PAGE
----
I'm reworking a web app UI to take advantage of wider screens and I have a niggle I can't shake.

There are many tables throughout the app for which a wider screen is advantageous. Above the tables I wish to establish a pattern for displaying alerts - errors, success, etc. The challenge I face I suspect is more aesthetics than usability but I'd appreciate people's views or best practice.

What do you do with alert boxes in widescreen pages? Running the message the entire width of the page renders it difficult to read, making the message box narrower upsets the balance of the page:

enter image description here

And making it wide with empty space feels awkward too:

enter image description here

I've had a good hunt around and it appear to be a non-sexy design challenge which is skipped in favour of designing the perfect fading button states...

3 Answers 3


Interestingly we are working on similar patterns this week, the design we are recommending has a clear classification of error messages.

  • Classification based on type : Error, Warning, Info
  • Classification based on target : which part of the screen is initiating the message.

The first classification is used to decide on the color and fading properties.

The second one is a little trickier.

Our application can be used in widescreen monitors, it makes sure the message is shown in close proximity to what initiates the action. Our application has clear demarcation of screen element like I have shown in the image.

screen elements are message placements

There is a easy contextual link between the message and from where it has popped. This is mostly applicable on feedback actions which are specifically triggered when user performs an action and is waiting for something from the system.

If this user action affects an entire system, we also have a provision to show the messages clearly across the whole page. This remains at the center and wraps around the content.

screen level message

The idea is to fade this notification after a specified timeout (based on message severity), and also give user an option to close it from the icon (optionally on ESC key). If user chooses to click on the bubble then we expand the notification and wait for user's explicit close action.

It is highly relevant when users get feedback near to the area where s/he is focusing. It helps in maintaining the visual context.

Our screens have huge amount of fields and data as it is an enterprise application. Hence we also make sure that we are keeping the message boxes as overlays, so the entire UI does not shift. (Believe me, downwards shift of entire UI annoys the users if it is not smoothly done).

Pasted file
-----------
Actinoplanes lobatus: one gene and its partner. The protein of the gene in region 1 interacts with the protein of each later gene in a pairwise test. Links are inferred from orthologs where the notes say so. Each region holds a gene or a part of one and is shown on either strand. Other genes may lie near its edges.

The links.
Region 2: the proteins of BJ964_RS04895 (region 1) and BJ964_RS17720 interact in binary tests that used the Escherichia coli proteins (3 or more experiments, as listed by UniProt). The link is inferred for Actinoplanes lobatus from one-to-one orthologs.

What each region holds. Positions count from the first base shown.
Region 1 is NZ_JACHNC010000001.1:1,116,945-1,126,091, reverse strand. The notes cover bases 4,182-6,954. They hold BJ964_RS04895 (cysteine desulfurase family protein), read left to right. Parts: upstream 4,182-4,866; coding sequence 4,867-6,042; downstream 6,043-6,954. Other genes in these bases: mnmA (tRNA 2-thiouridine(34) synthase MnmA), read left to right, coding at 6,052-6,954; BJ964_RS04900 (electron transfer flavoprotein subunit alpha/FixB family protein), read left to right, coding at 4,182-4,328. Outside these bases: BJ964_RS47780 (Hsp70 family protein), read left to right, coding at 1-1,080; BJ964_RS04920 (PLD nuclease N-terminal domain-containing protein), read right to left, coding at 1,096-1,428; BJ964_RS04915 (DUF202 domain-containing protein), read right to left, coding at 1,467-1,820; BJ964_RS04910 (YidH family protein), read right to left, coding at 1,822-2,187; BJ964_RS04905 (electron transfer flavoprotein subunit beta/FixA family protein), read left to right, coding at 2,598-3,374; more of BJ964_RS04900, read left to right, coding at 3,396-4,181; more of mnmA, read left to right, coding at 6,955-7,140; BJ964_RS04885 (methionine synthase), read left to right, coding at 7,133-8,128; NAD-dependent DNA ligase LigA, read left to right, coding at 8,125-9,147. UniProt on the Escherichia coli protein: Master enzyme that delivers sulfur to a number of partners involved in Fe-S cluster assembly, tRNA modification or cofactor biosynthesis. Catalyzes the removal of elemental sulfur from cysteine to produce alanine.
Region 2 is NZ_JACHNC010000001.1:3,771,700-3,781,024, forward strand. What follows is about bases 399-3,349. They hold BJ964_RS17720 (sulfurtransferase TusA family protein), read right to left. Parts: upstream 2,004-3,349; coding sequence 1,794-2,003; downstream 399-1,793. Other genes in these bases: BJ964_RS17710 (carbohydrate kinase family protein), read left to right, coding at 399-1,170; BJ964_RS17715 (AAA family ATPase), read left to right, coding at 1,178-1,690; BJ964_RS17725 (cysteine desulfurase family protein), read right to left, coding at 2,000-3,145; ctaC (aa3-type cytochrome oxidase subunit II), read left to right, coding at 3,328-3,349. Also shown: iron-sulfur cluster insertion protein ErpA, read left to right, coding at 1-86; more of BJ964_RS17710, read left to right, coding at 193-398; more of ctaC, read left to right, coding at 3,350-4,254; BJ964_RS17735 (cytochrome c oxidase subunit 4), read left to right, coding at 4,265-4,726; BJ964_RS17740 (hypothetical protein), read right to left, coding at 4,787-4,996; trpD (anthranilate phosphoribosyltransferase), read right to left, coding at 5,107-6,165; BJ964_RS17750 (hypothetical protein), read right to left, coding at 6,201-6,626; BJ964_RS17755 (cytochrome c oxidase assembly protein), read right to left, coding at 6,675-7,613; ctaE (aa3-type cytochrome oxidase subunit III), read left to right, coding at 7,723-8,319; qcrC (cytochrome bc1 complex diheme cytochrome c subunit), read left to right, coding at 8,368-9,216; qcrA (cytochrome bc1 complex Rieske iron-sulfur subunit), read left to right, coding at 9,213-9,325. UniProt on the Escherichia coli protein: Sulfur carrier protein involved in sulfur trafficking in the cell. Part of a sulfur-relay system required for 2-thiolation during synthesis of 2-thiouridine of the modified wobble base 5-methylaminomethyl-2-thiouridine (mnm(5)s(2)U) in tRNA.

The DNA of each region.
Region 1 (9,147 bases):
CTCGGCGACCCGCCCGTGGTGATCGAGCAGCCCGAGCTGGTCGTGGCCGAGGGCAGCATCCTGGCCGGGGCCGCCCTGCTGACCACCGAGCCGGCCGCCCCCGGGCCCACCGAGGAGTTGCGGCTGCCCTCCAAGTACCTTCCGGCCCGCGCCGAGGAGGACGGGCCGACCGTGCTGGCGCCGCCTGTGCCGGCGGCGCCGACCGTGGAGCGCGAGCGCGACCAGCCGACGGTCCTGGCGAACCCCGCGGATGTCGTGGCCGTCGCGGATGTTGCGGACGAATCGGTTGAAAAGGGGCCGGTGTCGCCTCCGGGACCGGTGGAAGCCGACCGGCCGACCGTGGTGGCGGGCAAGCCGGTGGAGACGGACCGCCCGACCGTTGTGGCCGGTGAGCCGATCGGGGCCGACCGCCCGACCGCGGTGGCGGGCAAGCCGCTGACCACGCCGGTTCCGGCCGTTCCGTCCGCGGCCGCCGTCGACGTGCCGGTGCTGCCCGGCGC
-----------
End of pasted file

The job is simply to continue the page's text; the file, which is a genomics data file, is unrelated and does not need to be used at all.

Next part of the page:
My use case may not directly apply to yours but I hope I have been of some help.

  • Agreed re message placement, we'll be placing errors locally when it's related to a specific control on the page. However, your layout doesn't address the readability of error messages at a page level - i.e. the pink message in your design. Many sources state that the optimal reading length is 75-100 characters per line, which in our design, and I suspect yours too, is <50% of the screen width.
    – JimmyP
    Commented Feb 26, 2015 at 10:12
  • You are right and it's entirely my mistake in badly creating this mockup quickly for this answer. As I mentioned in the answer, the bubble wraps up to content and we make sure it's not overly log in length to read.
    – Harshal
    Commented Feb 27, 2015 at 0:49

Why are you fixing its width?

Surely the size of the message box is dependant on the size of the message. Short messages (such as you have illustrated) will look better in a smaller box, which could even be centred. As the message size increases the ideal box pushes wider until it fills the entire screen.

However you refer to messages which leads me wonder if you actually need to consider more layout of multiple messages horizontally (such as a flow layout) or just arrange them in a single column vertically.

  • 1
    That's the challenge - the message text should never fill the full width of the page as readability drops off after 100 characters per line
    – JimmyP
    Commented Feb 26, 2015 at 10:15

I have a similar problem I have the following screens on my first single page application

general product screen

Support page with alertenter image description here

Support page after closed the alert enter image description here

My initial solution was to add a big gap that allows the alert to show up on top. After you dismiss the alert, the gap persists After talking to some front-end devs they said that it's recommended to not have a big vertical gap, and I also think that it pushes a lot of content down unnecessarily.

Second solution is to add the alert on top of the The UI widget and push it down, then when you close it goes back to the original position. It might feel that it's flickering and I'm not sure what kind of problems will create in the front-end.


It seems that Asana manages some of these alerts via modal popup (which seems to be the same case for material design I think?)

enter image description here


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